All of this, conveniently keeps the thing on the boil. More importantly, it keeps the population in a measure of constant fear and allows ministers to continue to interfere in our private and social lives. How people simply accept this with hardly any protest is quite beyond my understanding.

The moving of the goalposts, the inability to forecast an end, the forever “coming-out-of- lock-down” process must be one of the most depressing things to watch, but it is more than that, it is the slow boiling of the frog, it is the silent choking of our society, it is the insidious disabling of our human associations.  And the point of it all?  Well you tell me.

I guess that time only will tell whether the cynics were in fact right, but it looks like they were and we can be sure that those in power will milk this one for all its worth, even if it ends up tipping us over the edge.

Crawford Mackenzie

In Silence

It’s barely a five minutes walk from our cosy apartment in the Lanes by the harbour, where the waves of the North sea lap against the stone walls of the houses and boatsheds, the cobbled jetties, piers and little bays of rock and sand out to the knab that outrageous rock promontory that stands sentinel at the edge of the harbour. It is early morning and the soft wind is blowing in off the sea with that daily freshness that instantly reaches the heart and the head and things seem so much clearer.

The sun has risen over Bressey and glints across the water as the tirricks dance over the waves before pouncing to pick up an errant piltek and return with it for breakfast. The track takes a line just above the shore past the graveyard on the eastern slope and rises to its highest point where I stop and gaze across the wall, down over the cliff and far out to the southern horizon. The cliff face is terrifying. I tried once to go down across the rock to find a good place to fish, but soon lost my confidence, was frozen with fright and realising I could never trust myself to a caste and made a careful retreat to safer ground. Today I stand behind a solid masonry wall and watch the Fulmars performing their aerobatic displays. Like spitfires, effortlessly tilting and turning, they zoom in fast past the nest on the cliff to rise again into the wind. On the sharp dark rocks below, a line of shags with wings at ease stand erect. In conversation? Possibly. At a suitable distance apart, but on the same rock, a small group of black guillemots study the waves, as one fluttering with its white flashes speeds over to join them. Across the water, the gannets seem to fall over themselves as they find a shoal of mackerel. Like giant planes they glide over the waves then turn and dive headlong into the water disappearing in a white streak of foam. The soft wind caresses the long grass and wild flowers on the edge of the slope, sea campion, kattikloo, lammas flooer and sweet william all dancing to the same tune while the sea pinks shimmer on the edge of the slope. The smell of the sea breeze mixed with the grasses is intoxicating. It could be the finest of wines, it takes your breath away and transports you to another place and time. There is almost too much to take in. Nothing remains the same, in sun or rain in gales and stillness, the sea is constantly moving and every creature seem thrilled to the unspeakable joy of living.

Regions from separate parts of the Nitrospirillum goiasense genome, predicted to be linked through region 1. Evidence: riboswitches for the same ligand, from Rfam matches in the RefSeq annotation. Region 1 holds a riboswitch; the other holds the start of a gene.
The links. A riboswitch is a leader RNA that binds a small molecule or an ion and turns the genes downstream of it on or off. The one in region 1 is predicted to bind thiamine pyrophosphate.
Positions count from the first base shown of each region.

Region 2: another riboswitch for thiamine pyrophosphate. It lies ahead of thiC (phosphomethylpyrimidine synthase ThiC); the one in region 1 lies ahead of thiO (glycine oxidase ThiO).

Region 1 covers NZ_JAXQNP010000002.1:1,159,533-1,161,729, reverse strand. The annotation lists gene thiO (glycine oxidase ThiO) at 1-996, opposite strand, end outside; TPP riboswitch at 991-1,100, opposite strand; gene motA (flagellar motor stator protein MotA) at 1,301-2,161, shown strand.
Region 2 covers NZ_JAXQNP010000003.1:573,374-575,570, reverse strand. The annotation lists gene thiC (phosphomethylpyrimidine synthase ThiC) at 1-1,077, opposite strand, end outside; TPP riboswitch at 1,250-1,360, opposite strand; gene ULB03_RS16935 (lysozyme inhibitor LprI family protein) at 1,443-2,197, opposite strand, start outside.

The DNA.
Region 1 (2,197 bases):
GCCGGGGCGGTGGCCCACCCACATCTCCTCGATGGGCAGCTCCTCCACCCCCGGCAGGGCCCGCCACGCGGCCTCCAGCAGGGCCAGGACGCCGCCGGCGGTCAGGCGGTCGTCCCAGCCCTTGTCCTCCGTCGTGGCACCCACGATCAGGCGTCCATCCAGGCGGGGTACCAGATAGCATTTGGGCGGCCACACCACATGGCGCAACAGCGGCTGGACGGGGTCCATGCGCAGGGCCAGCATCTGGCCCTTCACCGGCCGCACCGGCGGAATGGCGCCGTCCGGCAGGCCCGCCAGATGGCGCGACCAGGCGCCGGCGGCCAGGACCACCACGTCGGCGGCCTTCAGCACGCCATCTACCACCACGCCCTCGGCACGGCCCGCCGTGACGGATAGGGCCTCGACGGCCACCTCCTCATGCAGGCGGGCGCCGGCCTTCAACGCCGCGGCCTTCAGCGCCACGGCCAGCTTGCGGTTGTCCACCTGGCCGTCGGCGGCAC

This is the point where I abandon the camera and sketch book. Here, as in all of the nature, there is something that cannot be captured. It cannot be preserved in a bottle or a can or defined on a painting or live-on in a poem. True, we try and the artist and poets have so often opened our eyes and helped us see what we would otherwise be blind to.  The romantics, despite their bad reviews, have given us a way of looking at the world and we are richer for that. I am thinking of Keats and his “Ode to Autumn” that I learned at school and has stayed with me ever since.  The way the sounds and the rhythm and the colours come together gives you the taste of the apples, the smell the flowers, the bleat of the lambs and feel the weight of the bounty. It helped me see that season in a new light.

This morning, I read David’s Psalm 65 and it is pouring through my mind, as I stand here in wonder.  It is set in a very different time and land, possibly parched and dry, and so it is full of the blessings of water. You can almost hear it gurgle, drip and flood as it fills the furrows. You see the valleys filled with grain, the slopes with sheep and the rich produce that weighs down the cart wheels. What makes David’s song different from Keats, is that beyond all the wonder of the world he sees the hand of the creator, constantly and intimately involved in refreshing, renewing, recreating, restoring in this great living work of art. But it is not an abstract vague or distant entity, a mother nature, but a personal God who can be known, who speaks and who listens.  The first four verses alone tell us so much of this God. He hears our prayers, he takes away our sin, he chooses and calls and draws us near to his place where there is complete satisfaction, fulfilment and joy.  It is an astonishing song, but it is also intriguing as the literal translation of the first verse reads. “Praise waits, in silence, for you, O Lord”  I was curious about the idea of praise waiting in silence and wondered if it said something about how we approach God. Perhaps, before responding in heartfelt gratitude, in exuberant unrestrained praise, our first attitude should be one of total reverence, waiting for him in silence.

That’s how I feel this morning, when overcome with the wonder all around me but today eclipsed by the unspeakable joy of having just seen the miracle of a new life and held her in my arms, this fragile, and to my eyes, perfect creature, her tiny lips creased into a smile, and her eyes closed in carefree abandon.

“Praise waits, for you, in silence Lord”.

Crawford Mackenzie